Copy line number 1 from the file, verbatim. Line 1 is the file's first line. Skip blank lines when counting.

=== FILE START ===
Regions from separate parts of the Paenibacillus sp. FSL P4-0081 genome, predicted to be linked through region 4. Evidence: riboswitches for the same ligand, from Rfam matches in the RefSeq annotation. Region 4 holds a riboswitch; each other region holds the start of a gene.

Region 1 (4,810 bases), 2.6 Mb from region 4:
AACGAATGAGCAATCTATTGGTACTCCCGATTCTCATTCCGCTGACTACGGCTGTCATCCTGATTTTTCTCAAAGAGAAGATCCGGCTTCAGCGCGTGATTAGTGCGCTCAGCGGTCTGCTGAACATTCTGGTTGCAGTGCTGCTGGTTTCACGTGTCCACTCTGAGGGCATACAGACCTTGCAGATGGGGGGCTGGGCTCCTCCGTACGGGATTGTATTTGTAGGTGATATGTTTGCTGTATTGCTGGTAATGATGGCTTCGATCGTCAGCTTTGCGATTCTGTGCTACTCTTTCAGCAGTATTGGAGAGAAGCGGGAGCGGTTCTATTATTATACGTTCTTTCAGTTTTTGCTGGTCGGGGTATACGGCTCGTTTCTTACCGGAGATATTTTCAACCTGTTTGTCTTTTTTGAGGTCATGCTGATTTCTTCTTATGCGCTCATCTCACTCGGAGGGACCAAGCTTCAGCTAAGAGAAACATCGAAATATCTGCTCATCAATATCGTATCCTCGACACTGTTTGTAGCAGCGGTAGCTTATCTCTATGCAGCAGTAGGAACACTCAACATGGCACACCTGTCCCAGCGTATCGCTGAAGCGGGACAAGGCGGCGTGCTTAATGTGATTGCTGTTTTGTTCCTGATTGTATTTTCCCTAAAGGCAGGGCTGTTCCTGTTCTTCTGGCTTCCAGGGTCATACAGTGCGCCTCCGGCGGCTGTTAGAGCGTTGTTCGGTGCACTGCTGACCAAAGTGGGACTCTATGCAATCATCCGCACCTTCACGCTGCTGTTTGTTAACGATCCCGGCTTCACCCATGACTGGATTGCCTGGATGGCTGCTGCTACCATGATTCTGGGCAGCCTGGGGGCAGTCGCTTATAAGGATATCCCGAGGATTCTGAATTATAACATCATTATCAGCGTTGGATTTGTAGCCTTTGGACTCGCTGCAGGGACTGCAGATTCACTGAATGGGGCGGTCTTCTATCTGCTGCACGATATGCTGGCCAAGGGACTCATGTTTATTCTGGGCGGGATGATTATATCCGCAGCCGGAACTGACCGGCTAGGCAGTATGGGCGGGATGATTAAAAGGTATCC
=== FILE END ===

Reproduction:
Regions from separate parts of the Paenibacillus sp. FSL P4-0081 genome, predicted to be linked through region 4. Evidence: riboswitches for the same ligand, from Rfam matches in the RefSeq annotation. Region 4 holds a riboswitch; each other region holds the start of a gene.